One of the most popular self-help books out there. It provides readers with a step-by-step guide to developing good habits and breaking bad ones. The book is full of useful tips and tricks that can help you make small changes in your life that will have a big impact in the long run.
If you’re looking for a self-help book that will actually help you make changes in your life, Atomic Habits is a great choice. However, it’s important to remember that no book can give you the motivation to change. You have to be willing to put in the work yourself. But if you’re ready to make progress, Atomic Habits can provide the tools you need to get started.
Read my summary of the book here.
2. Thinking Fast and Slow by Daniel Kahneman
Thinking Fast and Slow is a book by Daniel Kahneman that explores the two systems of thought that drive human decision-making. System one is fast, intuitive, and emotional. System two is slow, deliberative, and logical. The book provides readers with a greater understanding of how these two systems work and how they can be used to make better decisions.
If you’re looking for a book that will help you understand the science of decision-making, Thinking Fast and Slow is a great choice. The book is full of interesting case studies and real-world examples that illustrate how the two systems of thought operate. However, the book is dense and requires some effort to get through.
3. The Power of Now by Eckhart Tolle
The Power of Now is a book by Eckhart Tolle that explores the concept of mindfulness. The book argues that living in the present moment is the key to happiness and peace.
If you’re looking for a title that will help you live in the present moment, The Power of Now is a great choice. The book is full of wisdom and insights that can help you negotiate the distracting and often compulsive nature of thoughts and emotions.
It might not be as evidence-based as some of the other recommendations on this list, but rather the material is borne from Eckhart’s personal experience.
It also draws significant parallels with aspects of Eastern Philosophy and the concept of mindfulness, which does have an emerging body of scientific evidence supporting its use.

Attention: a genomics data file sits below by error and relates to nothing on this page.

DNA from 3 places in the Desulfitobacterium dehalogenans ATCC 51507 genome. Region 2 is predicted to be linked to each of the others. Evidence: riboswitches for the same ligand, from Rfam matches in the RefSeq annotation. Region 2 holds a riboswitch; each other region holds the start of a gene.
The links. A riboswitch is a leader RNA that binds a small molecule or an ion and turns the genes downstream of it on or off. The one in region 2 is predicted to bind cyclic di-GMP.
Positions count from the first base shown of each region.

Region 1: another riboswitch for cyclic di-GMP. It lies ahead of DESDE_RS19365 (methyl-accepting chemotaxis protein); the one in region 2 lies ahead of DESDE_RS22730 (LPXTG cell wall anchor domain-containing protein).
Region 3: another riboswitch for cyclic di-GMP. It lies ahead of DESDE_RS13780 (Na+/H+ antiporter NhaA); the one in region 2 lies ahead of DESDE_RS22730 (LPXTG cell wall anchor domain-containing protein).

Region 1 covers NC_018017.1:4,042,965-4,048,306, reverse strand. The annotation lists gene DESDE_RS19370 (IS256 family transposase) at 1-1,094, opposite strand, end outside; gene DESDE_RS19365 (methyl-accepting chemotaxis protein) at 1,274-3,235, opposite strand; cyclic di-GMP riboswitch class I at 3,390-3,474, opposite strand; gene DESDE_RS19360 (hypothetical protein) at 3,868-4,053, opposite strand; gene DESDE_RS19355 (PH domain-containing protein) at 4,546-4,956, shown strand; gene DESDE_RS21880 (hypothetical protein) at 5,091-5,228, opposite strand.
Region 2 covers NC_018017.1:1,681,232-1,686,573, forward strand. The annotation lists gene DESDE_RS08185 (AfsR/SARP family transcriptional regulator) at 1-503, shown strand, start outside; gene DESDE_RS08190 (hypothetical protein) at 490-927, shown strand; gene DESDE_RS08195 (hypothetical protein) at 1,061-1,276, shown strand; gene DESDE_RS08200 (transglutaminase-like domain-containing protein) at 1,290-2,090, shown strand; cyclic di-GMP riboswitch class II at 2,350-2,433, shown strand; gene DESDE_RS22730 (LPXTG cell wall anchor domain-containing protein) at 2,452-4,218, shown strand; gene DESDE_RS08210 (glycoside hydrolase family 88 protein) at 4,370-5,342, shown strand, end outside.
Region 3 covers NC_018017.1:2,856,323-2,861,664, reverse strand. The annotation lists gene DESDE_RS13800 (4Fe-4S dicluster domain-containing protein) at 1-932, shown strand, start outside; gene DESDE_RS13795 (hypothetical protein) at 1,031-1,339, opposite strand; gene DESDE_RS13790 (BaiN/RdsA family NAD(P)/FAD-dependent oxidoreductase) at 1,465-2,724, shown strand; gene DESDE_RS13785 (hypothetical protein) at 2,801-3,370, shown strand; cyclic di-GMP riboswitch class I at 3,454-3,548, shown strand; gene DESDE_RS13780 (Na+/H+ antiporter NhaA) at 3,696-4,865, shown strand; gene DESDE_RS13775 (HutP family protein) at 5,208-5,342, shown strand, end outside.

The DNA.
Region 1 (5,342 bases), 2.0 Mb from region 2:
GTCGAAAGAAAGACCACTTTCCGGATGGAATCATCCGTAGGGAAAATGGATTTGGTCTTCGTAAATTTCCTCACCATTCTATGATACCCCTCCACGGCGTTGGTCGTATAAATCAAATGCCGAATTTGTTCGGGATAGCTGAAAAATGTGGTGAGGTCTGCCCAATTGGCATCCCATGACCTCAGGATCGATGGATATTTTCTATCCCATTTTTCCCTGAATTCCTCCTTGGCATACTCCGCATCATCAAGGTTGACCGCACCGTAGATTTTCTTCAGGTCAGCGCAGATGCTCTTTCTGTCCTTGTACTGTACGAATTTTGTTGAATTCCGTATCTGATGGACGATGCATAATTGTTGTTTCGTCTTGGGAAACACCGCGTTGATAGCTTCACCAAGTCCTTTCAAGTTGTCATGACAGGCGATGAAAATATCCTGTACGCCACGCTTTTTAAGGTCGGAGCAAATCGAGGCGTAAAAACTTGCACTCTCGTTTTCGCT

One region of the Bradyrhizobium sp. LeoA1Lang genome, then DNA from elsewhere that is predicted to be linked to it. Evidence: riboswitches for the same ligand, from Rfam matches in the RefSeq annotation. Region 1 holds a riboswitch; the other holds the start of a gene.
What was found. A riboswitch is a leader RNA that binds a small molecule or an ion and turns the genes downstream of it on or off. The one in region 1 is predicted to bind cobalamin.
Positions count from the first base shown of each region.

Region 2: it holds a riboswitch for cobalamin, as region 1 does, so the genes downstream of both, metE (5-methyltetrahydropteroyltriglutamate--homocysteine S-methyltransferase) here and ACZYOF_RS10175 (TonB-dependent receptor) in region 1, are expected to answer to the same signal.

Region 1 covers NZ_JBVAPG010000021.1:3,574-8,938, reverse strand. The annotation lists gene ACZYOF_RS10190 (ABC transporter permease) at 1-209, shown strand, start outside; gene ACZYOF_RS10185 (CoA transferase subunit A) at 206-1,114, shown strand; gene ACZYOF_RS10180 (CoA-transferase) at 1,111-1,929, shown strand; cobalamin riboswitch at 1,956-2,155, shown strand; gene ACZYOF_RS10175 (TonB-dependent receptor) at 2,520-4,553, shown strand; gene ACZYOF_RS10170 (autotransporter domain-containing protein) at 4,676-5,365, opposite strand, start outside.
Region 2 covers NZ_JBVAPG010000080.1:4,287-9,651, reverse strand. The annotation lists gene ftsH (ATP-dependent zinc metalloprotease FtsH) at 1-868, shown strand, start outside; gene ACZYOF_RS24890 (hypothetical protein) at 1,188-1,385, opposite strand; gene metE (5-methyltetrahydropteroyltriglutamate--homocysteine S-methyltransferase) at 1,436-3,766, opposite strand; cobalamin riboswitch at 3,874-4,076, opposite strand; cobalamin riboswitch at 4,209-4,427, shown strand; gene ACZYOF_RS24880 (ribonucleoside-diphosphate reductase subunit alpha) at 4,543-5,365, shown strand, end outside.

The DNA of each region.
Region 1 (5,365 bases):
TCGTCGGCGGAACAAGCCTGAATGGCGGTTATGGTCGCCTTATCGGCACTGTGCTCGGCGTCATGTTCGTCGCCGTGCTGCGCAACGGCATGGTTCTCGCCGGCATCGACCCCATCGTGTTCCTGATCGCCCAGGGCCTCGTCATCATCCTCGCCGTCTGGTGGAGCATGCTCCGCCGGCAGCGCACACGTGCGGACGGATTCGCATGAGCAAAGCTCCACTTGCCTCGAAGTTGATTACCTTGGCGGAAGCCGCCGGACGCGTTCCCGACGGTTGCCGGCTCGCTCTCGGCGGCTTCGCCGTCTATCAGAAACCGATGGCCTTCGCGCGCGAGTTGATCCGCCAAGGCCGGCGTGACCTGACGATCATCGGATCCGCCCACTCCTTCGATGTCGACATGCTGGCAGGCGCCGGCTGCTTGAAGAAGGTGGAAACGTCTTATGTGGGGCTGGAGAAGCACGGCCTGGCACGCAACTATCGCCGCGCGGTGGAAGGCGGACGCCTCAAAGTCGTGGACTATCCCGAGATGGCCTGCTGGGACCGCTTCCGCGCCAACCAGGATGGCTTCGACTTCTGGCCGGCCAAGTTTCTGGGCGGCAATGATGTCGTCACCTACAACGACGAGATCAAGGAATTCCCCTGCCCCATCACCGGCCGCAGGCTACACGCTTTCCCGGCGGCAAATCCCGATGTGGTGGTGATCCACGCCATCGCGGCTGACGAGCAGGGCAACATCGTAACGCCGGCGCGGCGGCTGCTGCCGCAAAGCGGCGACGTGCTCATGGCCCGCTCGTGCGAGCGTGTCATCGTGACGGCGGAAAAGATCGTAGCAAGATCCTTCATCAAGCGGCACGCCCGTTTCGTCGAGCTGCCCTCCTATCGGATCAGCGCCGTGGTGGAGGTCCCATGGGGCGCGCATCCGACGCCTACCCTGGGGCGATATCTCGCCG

4. Man’s Search for Meaning by Viktor Frankl
Man’s Search for Meaning is a book by Viktor Frankl that explores the meaning of life. Whether it is working through a personal struggle or overcoming an obstacle, every person must come to their own understanding of what gives their life purpose and meaning.
Though this journey may be difficult at times, it can also be profoundly rewarding, leading us to gain a deeper sense of ourselves and our connection to the world around us.
Ultimately, there is no “right” path to finding meaning; rather, each individual must seek out their unique purpose and embrace it with passion and commitment.
5. Grit by Angela Duckworth
In her best-selling book, Grit, psychologist Angela Duckworth makes a compelling case for the power of grit. Citing examples from business, sports, and education, she argues that it’s the key to success.
Duckworth defines grit as “the combination of passion and perseverance.” Passion, she explains, is the deep-seated desire to achieve a particular goal. Perseverance is the ability to keep working towards that goal even when the going gets tough.
Duckworth argues that gritty people are more successful because they are able to maintain their focus and motivation over the long haul. While there may be setbacks along the way, they never lose sight of their ultimate goal. If you’re looking to achieve success in any area of your life, Duckworth’s book is essential reading.
Find the right self-help book for you
If you need help finding the right self-help book, check out the following resources on my site.
- Self-help book summaries – where I distil the most important concepts of these books so you can apply the lessons immediately
- Books recommendations – in this section of the site, I offer reading recommendations for the best books on a variety of personal development topics.
Summary – do self-help books work?
Self-help books can be useful resources in personal development, although evidence shows that bibliotherapy offers a better alternative to completely unsupervised reading.
Therefore, if in doubt, always consult a qualified professional for further recommendations.